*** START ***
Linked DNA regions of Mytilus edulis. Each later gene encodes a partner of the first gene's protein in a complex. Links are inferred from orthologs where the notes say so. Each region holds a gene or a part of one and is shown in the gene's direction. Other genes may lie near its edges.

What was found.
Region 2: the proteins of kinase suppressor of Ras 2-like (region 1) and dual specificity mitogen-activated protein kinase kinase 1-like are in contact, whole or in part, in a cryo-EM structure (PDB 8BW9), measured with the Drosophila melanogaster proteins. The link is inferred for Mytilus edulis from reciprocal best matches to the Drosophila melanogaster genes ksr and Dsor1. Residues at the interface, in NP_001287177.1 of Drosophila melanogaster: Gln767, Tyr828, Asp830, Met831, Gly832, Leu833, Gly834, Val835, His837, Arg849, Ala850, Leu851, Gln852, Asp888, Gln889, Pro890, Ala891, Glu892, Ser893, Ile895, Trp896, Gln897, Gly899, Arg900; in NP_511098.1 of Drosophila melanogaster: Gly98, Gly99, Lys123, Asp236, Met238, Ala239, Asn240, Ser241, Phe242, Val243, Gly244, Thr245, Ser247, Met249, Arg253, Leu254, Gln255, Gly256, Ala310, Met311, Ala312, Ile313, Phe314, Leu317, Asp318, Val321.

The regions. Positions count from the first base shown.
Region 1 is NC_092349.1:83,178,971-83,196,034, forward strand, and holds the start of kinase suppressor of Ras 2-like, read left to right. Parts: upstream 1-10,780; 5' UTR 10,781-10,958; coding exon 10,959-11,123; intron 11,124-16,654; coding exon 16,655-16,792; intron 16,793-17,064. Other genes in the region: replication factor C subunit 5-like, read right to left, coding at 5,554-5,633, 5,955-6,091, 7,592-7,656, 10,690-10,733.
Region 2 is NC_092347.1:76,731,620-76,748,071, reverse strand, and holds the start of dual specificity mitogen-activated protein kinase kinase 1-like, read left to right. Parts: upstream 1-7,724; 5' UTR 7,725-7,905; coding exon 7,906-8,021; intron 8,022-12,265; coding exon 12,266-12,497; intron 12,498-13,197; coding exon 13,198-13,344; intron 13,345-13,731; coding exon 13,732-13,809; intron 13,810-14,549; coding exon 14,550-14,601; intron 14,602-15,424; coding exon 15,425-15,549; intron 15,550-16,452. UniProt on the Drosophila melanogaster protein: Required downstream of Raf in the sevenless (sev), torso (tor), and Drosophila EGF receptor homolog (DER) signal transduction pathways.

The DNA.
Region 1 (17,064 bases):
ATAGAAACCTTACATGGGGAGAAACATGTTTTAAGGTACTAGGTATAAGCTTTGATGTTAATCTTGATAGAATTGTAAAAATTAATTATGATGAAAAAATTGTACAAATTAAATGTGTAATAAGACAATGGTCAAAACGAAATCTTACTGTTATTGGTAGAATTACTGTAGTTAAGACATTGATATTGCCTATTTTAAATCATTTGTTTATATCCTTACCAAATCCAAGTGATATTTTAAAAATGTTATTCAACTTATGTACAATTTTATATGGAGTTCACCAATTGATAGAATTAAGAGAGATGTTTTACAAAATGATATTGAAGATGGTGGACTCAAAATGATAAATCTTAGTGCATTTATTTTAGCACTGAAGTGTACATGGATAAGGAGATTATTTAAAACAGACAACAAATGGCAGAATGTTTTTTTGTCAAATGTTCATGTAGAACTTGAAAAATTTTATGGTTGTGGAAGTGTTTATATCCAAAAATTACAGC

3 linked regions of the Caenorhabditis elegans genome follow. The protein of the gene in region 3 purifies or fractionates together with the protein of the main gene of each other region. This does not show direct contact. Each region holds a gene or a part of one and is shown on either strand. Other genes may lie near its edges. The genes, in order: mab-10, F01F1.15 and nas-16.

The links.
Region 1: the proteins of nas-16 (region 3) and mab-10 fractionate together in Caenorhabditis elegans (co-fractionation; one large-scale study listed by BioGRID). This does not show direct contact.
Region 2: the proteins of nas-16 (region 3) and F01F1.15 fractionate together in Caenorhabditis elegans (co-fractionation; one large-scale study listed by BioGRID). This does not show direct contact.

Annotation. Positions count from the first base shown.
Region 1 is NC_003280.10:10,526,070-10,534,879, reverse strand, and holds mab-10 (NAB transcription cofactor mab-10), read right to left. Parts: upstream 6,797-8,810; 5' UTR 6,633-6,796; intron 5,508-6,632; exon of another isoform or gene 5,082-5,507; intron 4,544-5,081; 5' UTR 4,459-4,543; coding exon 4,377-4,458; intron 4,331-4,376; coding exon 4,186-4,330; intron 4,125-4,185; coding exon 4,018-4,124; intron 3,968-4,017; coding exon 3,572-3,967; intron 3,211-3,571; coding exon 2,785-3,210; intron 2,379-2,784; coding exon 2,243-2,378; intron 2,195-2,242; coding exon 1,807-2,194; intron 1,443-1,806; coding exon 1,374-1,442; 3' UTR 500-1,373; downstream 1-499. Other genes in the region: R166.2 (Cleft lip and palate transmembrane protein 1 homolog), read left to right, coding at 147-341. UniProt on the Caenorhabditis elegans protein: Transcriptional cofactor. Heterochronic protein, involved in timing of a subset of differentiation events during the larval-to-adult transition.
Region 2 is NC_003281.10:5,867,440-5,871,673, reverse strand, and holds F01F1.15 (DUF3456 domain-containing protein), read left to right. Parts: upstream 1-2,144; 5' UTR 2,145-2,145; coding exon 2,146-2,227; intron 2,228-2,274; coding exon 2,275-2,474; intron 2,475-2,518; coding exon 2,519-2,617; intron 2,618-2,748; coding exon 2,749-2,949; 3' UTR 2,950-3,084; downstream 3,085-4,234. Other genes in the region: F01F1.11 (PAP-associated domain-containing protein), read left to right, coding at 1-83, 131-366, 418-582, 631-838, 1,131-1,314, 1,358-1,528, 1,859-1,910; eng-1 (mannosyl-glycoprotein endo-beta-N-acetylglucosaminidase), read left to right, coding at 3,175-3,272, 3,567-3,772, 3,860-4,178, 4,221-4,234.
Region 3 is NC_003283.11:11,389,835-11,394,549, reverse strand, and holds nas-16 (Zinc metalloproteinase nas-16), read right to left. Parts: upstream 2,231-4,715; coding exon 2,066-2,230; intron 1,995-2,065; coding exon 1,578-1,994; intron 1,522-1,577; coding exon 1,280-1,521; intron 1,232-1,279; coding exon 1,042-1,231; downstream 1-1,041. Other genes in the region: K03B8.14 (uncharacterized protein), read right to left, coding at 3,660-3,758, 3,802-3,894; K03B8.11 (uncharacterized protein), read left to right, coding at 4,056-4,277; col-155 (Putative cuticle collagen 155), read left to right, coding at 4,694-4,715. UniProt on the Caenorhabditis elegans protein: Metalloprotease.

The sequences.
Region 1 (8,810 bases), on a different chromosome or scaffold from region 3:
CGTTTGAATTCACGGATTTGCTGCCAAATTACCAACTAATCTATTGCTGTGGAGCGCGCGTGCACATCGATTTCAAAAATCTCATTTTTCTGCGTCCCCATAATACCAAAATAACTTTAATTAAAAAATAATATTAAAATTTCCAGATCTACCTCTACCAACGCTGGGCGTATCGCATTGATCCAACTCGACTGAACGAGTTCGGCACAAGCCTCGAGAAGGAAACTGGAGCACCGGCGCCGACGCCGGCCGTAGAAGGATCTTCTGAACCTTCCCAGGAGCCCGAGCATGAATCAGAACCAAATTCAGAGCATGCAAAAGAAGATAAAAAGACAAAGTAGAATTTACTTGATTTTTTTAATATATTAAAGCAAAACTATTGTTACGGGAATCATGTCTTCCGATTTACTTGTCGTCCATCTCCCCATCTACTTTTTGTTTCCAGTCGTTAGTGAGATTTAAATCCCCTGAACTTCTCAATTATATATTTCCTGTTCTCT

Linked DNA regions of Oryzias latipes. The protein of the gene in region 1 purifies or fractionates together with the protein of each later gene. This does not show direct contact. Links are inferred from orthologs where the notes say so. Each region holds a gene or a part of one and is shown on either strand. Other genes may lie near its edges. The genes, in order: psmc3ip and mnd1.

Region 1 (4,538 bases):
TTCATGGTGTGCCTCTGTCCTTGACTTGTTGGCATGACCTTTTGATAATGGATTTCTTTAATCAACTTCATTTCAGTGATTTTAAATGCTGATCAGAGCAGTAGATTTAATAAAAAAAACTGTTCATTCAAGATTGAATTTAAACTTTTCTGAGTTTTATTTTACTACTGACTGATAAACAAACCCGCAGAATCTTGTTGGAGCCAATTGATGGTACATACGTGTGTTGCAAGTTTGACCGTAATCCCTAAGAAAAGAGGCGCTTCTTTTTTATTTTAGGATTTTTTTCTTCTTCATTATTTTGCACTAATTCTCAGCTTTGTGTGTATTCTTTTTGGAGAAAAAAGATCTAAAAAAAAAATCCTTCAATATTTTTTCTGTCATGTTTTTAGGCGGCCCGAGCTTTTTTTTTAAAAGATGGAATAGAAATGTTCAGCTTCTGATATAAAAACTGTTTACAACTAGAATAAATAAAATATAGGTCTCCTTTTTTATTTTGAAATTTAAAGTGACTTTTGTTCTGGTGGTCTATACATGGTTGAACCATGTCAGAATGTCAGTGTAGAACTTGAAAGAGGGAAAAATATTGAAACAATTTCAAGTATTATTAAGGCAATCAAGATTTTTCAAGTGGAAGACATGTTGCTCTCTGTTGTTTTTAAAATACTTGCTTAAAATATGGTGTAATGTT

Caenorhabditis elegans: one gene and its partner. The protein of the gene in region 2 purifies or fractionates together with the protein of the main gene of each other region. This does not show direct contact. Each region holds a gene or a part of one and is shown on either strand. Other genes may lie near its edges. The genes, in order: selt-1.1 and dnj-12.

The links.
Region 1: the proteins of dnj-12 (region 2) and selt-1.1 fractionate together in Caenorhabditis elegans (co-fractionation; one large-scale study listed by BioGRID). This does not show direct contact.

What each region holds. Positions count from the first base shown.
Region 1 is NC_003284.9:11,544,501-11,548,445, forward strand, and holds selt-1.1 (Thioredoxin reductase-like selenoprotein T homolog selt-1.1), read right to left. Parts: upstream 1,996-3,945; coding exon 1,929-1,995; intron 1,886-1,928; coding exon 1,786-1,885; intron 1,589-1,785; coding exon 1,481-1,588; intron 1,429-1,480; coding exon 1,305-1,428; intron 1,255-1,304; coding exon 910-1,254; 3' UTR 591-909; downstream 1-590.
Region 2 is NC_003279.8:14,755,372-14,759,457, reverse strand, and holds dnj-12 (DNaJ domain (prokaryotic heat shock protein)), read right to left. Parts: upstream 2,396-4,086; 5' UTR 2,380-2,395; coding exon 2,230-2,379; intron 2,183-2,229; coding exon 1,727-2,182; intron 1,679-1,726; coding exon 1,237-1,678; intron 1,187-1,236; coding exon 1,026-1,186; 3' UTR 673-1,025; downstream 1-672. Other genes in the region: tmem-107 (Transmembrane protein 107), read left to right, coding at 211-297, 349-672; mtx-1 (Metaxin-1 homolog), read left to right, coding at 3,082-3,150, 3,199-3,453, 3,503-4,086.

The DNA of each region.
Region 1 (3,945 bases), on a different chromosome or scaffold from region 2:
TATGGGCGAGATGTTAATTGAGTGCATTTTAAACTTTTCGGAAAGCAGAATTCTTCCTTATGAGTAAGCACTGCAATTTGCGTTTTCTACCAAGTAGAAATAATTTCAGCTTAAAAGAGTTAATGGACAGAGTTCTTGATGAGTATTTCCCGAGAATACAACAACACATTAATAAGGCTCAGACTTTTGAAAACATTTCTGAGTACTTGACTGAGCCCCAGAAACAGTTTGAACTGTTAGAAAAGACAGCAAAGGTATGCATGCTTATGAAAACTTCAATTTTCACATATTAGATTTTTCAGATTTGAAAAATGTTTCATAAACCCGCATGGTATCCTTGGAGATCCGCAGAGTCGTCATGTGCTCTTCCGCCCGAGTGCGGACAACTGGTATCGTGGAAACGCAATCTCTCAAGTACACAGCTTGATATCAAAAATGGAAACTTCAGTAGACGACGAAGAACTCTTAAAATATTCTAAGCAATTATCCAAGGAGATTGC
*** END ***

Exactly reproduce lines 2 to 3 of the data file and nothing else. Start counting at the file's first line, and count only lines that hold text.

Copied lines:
What was found.
Region 2: the proteins of kinase suppressor of Ras 2-like (region 1) and dual specificity mitogen-activated protein kinase kinase 1-like are in contact, whole or in part, in a cryo-EM structure (PDB 8BW9), measured with the Drosophila melanogaster proteins. The link is inferred for Mytilus edulis from reciprocal best matches to the Drosophila melanogaster genes ksr and Dsor1. Residues at the interface, in NP_001287177.1 of Drosophila melanogaster: Gln767, Tyr828, Asp830, Met831, Gly832, Leu833, Gly834, Val835, His837, Arg849, Ala850, Leu851, Gln852, Asp888, Gln889, Pro890, Ala891, Glu892, Ser893, Ile895, Trp896, Gln897, Gly899, Arg900; in NP_511098.1 of Drosophila melanogaster: Gly98, Gly99, Lys123, Asp236, Met238, Ala239, Asn240, Ser241, Phe242, Val243, Gly244, Thr245, Ser247, Met249, Arg253, Leu254, Gln255, Gly256, Ala310, Met311, Ala312, Ile313, Phe314, Leu317, Asp318, Val321.